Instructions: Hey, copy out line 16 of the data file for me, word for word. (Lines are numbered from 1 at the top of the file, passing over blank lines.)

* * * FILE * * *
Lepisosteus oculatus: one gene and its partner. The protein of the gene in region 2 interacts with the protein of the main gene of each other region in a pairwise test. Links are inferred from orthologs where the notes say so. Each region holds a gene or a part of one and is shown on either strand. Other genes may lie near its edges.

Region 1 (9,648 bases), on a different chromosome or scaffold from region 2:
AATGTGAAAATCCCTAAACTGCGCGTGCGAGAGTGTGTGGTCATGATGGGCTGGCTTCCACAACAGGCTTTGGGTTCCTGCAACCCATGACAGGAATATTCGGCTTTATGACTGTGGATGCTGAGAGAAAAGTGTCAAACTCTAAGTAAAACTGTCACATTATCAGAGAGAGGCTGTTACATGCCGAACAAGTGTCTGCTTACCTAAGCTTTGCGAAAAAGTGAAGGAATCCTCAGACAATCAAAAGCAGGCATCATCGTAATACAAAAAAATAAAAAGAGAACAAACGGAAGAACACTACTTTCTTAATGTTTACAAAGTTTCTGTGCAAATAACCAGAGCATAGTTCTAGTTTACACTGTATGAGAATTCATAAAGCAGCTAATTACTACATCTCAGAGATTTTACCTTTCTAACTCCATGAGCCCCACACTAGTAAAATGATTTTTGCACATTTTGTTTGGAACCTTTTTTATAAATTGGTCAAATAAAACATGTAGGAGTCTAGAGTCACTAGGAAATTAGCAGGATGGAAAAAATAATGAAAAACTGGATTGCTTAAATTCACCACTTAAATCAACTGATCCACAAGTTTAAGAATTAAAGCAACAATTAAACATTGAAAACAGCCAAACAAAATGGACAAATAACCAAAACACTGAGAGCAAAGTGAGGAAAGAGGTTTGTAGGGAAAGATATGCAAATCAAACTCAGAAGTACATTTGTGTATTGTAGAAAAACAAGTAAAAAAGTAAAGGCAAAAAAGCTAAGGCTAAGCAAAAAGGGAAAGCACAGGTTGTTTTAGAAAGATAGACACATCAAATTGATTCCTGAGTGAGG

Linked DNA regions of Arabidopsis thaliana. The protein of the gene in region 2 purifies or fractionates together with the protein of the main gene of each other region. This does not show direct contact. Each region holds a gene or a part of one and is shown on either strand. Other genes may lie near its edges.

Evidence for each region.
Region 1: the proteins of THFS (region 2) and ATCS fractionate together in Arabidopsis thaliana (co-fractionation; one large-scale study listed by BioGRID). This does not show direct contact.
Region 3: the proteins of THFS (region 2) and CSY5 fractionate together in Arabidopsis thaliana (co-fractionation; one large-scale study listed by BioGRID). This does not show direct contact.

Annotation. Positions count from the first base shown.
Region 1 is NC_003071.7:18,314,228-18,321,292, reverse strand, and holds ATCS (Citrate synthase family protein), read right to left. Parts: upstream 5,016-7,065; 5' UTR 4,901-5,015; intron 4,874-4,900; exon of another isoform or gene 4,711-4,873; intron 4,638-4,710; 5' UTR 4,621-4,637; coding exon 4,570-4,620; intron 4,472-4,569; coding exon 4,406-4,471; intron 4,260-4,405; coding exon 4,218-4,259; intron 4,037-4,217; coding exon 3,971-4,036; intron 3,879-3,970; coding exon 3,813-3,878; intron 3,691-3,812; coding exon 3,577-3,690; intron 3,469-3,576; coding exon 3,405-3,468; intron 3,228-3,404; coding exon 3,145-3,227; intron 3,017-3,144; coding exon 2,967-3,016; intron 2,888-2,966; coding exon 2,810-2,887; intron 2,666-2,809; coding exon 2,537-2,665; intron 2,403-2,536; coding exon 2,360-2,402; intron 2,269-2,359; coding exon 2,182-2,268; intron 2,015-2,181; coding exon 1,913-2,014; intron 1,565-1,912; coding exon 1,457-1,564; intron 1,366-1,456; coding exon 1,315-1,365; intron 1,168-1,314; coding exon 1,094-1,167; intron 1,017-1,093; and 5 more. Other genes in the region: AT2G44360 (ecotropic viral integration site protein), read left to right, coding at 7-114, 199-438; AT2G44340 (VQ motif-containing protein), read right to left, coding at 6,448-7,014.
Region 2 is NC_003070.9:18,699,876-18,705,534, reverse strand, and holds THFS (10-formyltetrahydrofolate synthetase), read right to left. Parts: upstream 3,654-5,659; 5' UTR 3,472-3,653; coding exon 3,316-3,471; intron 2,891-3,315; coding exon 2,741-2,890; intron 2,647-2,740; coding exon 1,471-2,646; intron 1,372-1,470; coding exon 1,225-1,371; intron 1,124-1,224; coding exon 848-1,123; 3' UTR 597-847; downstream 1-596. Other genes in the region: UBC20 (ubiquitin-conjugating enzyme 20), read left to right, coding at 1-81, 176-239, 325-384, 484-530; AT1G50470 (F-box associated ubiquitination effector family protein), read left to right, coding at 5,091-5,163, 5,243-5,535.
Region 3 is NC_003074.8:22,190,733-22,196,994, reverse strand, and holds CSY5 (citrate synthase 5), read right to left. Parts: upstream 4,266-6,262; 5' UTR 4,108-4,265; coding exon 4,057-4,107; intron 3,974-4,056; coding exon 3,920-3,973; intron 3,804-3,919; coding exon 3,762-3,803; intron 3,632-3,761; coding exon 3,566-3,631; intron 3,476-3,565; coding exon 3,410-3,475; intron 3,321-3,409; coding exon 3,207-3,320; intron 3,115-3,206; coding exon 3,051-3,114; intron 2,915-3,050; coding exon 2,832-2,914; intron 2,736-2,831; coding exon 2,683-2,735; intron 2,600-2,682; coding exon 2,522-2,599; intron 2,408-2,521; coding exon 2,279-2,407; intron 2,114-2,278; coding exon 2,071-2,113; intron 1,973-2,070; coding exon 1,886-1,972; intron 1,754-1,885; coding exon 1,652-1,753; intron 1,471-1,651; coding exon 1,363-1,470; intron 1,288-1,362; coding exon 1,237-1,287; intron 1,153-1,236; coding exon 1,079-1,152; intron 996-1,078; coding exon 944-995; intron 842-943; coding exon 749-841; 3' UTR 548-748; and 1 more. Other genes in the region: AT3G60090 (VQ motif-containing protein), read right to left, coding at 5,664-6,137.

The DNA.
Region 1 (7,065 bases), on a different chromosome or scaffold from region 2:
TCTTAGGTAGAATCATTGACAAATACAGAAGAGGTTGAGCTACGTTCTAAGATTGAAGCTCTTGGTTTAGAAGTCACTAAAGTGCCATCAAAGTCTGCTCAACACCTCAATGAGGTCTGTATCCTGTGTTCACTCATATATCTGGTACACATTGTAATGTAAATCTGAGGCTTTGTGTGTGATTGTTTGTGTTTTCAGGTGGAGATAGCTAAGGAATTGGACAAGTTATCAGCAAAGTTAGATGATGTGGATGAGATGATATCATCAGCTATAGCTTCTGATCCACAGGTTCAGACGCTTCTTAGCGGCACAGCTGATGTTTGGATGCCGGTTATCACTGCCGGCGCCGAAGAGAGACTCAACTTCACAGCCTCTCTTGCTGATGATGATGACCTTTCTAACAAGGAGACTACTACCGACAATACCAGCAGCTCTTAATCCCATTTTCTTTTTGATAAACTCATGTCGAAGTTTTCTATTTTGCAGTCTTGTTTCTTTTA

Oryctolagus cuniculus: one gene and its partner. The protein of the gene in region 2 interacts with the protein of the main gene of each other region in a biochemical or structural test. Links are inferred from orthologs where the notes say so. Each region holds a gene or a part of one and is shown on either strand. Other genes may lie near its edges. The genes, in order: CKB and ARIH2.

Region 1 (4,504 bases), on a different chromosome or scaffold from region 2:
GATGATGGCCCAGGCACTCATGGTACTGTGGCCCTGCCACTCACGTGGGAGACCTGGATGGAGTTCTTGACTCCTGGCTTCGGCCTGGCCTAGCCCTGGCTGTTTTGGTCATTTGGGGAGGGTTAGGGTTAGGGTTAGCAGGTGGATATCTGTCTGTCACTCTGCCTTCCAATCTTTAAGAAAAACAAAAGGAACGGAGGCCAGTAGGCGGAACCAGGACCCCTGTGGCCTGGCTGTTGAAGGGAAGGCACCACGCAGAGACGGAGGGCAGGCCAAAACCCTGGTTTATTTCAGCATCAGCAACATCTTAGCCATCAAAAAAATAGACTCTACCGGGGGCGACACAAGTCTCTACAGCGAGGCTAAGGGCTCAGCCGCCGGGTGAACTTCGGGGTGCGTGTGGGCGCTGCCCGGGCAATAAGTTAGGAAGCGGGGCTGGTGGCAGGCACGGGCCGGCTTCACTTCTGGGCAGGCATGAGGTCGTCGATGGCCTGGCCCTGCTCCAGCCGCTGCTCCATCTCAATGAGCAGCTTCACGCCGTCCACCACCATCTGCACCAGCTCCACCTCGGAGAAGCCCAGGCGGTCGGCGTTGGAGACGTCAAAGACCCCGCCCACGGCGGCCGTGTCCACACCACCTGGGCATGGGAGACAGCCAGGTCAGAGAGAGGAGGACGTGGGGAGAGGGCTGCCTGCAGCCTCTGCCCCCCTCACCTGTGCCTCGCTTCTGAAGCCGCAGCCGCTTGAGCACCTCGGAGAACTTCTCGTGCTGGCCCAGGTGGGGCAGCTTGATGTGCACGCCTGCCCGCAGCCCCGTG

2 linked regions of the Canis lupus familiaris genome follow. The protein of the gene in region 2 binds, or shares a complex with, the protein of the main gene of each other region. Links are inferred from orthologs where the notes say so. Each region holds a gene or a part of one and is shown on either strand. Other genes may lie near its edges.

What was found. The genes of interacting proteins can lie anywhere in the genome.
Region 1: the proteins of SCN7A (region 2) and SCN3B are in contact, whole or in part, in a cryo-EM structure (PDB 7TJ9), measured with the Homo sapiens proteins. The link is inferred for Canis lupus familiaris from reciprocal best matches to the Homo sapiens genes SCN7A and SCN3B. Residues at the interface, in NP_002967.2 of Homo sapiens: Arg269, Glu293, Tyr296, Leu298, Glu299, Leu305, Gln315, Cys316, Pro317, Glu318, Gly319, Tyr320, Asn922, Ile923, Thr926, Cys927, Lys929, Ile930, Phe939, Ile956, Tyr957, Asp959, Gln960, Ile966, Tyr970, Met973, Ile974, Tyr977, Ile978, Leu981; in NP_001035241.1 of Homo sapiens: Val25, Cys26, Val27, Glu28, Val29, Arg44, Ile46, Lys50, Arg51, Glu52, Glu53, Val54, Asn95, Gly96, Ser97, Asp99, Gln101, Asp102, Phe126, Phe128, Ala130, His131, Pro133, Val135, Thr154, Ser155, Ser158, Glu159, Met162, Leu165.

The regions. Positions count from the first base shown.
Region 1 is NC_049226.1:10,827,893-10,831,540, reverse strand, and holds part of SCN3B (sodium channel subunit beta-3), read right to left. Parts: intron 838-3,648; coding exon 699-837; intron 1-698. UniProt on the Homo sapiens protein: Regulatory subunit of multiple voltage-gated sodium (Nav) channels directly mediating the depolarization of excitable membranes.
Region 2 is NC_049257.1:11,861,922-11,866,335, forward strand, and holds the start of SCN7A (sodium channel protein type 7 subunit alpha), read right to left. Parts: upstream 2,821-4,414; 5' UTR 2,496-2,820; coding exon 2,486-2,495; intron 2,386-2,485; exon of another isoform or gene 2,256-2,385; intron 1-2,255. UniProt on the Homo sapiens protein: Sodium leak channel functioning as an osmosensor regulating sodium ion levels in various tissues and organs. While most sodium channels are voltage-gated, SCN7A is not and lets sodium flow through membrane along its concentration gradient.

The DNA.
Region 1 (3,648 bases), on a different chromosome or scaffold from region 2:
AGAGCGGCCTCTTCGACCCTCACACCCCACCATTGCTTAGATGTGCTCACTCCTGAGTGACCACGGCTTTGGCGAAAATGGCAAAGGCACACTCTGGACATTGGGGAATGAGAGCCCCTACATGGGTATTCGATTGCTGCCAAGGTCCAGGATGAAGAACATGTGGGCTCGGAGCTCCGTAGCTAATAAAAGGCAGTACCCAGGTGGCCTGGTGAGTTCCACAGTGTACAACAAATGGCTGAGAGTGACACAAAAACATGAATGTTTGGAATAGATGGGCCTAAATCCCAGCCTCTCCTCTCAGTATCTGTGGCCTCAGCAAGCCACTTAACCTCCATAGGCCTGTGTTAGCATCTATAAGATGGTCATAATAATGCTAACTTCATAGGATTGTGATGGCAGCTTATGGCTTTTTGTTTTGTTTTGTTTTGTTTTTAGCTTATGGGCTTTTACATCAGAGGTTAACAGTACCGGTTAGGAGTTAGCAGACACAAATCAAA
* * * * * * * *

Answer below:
Region 1 (4,504 bases), on a different chromosome or scaffold from region 2: